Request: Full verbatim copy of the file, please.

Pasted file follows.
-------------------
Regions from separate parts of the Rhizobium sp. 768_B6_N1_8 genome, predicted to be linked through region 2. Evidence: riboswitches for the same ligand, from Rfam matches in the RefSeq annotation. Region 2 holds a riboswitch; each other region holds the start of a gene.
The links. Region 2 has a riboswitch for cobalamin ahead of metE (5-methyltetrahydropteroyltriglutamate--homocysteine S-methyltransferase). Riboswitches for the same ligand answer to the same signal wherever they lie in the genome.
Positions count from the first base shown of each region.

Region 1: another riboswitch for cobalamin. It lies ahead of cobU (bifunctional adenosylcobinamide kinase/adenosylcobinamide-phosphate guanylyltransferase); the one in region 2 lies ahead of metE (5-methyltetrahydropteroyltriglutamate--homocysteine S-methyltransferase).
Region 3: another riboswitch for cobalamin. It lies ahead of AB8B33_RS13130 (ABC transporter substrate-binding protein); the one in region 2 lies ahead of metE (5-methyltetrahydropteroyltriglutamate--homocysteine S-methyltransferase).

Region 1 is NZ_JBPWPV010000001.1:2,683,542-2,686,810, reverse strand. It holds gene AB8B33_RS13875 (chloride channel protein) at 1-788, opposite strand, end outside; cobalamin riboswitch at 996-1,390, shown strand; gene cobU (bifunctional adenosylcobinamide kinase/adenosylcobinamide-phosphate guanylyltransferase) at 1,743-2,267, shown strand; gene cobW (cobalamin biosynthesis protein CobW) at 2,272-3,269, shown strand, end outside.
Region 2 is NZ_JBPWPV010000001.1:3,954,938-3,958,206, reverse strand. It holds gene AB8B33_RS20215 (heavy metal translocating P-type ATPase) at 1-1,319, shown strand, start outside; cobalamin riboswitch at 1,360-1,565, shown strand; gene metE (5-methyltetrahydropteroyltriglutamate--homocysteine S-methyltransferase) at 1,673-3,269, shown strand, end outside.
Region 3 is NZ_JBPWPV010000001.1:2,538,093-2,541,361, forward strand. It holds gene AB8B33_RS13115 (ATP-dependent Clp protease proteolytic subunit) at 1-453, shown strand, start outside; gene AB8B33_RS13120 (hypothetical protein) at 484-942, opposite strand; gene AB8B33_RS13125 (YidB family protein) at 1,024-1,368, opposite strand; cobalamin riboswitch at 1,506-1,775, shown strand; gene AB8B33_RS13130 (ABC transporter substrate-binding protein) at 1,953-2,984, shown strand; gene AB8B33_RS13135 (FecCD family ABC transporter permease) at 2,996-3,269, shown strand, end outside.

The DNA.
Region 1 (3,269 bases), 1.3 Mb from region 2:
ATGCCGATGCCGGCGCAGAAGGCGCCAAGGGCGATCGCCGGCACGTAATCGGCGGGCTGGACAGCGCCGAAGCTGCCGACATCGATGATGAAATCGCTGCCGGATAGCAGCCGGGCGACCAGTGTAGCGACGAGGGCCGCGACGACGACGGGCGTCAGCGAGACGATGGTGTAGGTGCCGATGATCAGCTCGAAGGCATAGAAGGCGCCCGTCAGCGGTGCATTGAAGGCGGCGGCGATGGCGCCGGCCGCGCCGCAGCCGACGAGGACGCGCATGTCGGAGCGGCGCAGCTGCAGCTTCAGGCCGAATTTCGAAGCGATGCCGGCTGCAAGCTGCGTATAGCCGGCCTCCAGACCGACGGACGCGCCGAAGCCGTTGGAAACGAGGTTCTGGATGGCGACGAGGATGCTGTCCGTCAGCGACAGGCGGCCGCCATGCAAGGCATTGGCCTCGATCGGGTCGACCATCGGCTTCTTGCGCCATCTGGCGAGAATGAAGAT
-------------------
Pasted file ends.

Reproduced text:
Regions from separate parts of the Rhizobium sp. 768_B6_N1_8 genome, predicted to be linked through region 2. Evidence: riboswitches for the same ligand, from Rfam matches in the RefSeq annotation. Region 2 holds a riboswitch; each other region holds the start of a gene.
The links. Region 2 has a riboswitch for cobalamin ahead of metE (5-methyltetrahydropteroyltriglutamate--homocysteine S-methyltransferase). Riboswitches for the same ligand answer to the same signal wherever they lie in the genome.
Positions count from the first base shown of each region.

Region 1: another riboswitch for cobalamin. It lies ahead of cobU (bifunctional adenosylcobinamide kinase/adenosylcobinamide-phosphate guanylyltransferase); the one in region 2 lies ahead of metE (5-methyltetrahydropteroyltriglutamate--homocysteine S-methyltransferase).
Region 3: another riboswitch for cobalamin. It lies ahead of AB8B33_RS13130 (ABC transporter substrate-binding protein); the one in region 2 lies ahead of metE (5-methyltetrahydropteroyltriglutamate--homocysteine S-methyltransferase).

Region 1 is NZ_JBPWPV010000001.1:2,683,542-2,686,810, reverse strand. It holds gene AB8B33_RS13875 (chloride channel protein) at 1-788, opposite strand, end outside; cobalamin riboswitch at 996-1,390, shown strand; gene cobU (bifunctional adenosylcobinamide kinase/adenosylcobinamide-phosphate guanylyltransferase) at 1,743-2,267, shown strand; gene cobW (cobalamin biosynthesis protein CobW) at 2,272-3,269, shown strand, end outside.
Region 2 is NZ_JBPWPV010000001.1:3,954,938-3,958,206, reverse strand. It holds gene AB8B33_RS20215 (heavy metal translocating P-type ATPase) at 1-1,319, shown strand, start outside; cobalamin riboswitch at 1,360-1,565, shown strand; gene metE (5-methyltetrahydropteroyltriglutamate--homocysteine S-methyltransferase) at 1,673-3,269, shown strand, end outside.
Region 3 is NZ_JBPWPV010000001.1:2,538,093-2,541,361, forward strand. It holds gene AB8B33_RS13115 (ATP-dependent Clp protease proteolytic subunit) at 1-453, shown strand, start outside; gene AB8B33_RS13120 (hypothetical protein) at 484-942, opposite strand; gene AB8B33_RS13125 (YidB family protein) at 1,024-1,368, opposite strand; cobalamin riboswitch at 1,506-1,775, shown strand; gene AB8B33_RS13130 (ABC transporter substrate-binding protein) at 1,953-2,984, shown strand; gene AB8B33_RS13135 (FecCD family ABC transporter permease) at 2,996-3,269, shown strand, end outside.

The DNA.
Region 1 (3,269 bases), 1.3 Mb from region 2:
ATGCCGATGCCGGCGCAGAAGGCGCCAAGGGCGATCGCCGGCACGTAATCGGCGGGCTGGACAGCGCCGAAGCTGCCGACATCGATGATGAAATCGCTGCCGGATAGCAGCCGGGCGACCAGTGTAGCGACGAGGGCCGCGACGACGACGGGCGTCAGCGAGACGATGGTGTAGGTGCCGATGATCAGCTCGAAGGCATAGAAGGCGCCCGTCAGCGGTGCATTGAAGGCGGCGGCGATGGCGCCGGCCGCGCCGCAGCCGACGAGGACGCGCATGTCGGAGCGGCGCAGCTGCAGCTTCAGGCCGAATTTCGAAGCGATGCCGGCTGCAAGCTGCGTATAGCCGGCCTCCAGACCGACGGACGCGCCGAAGCCGTTGGAAACGAGGTTCTGGATGGCGACGAGGATGCTGTCCGTCAGCGACAGGCGGCCGCCATGCAAGGCATTGGCCTCGATCGGGTCGACCATCGGCTTCTTGCGCCATCTGGCGAGAATGAAGAT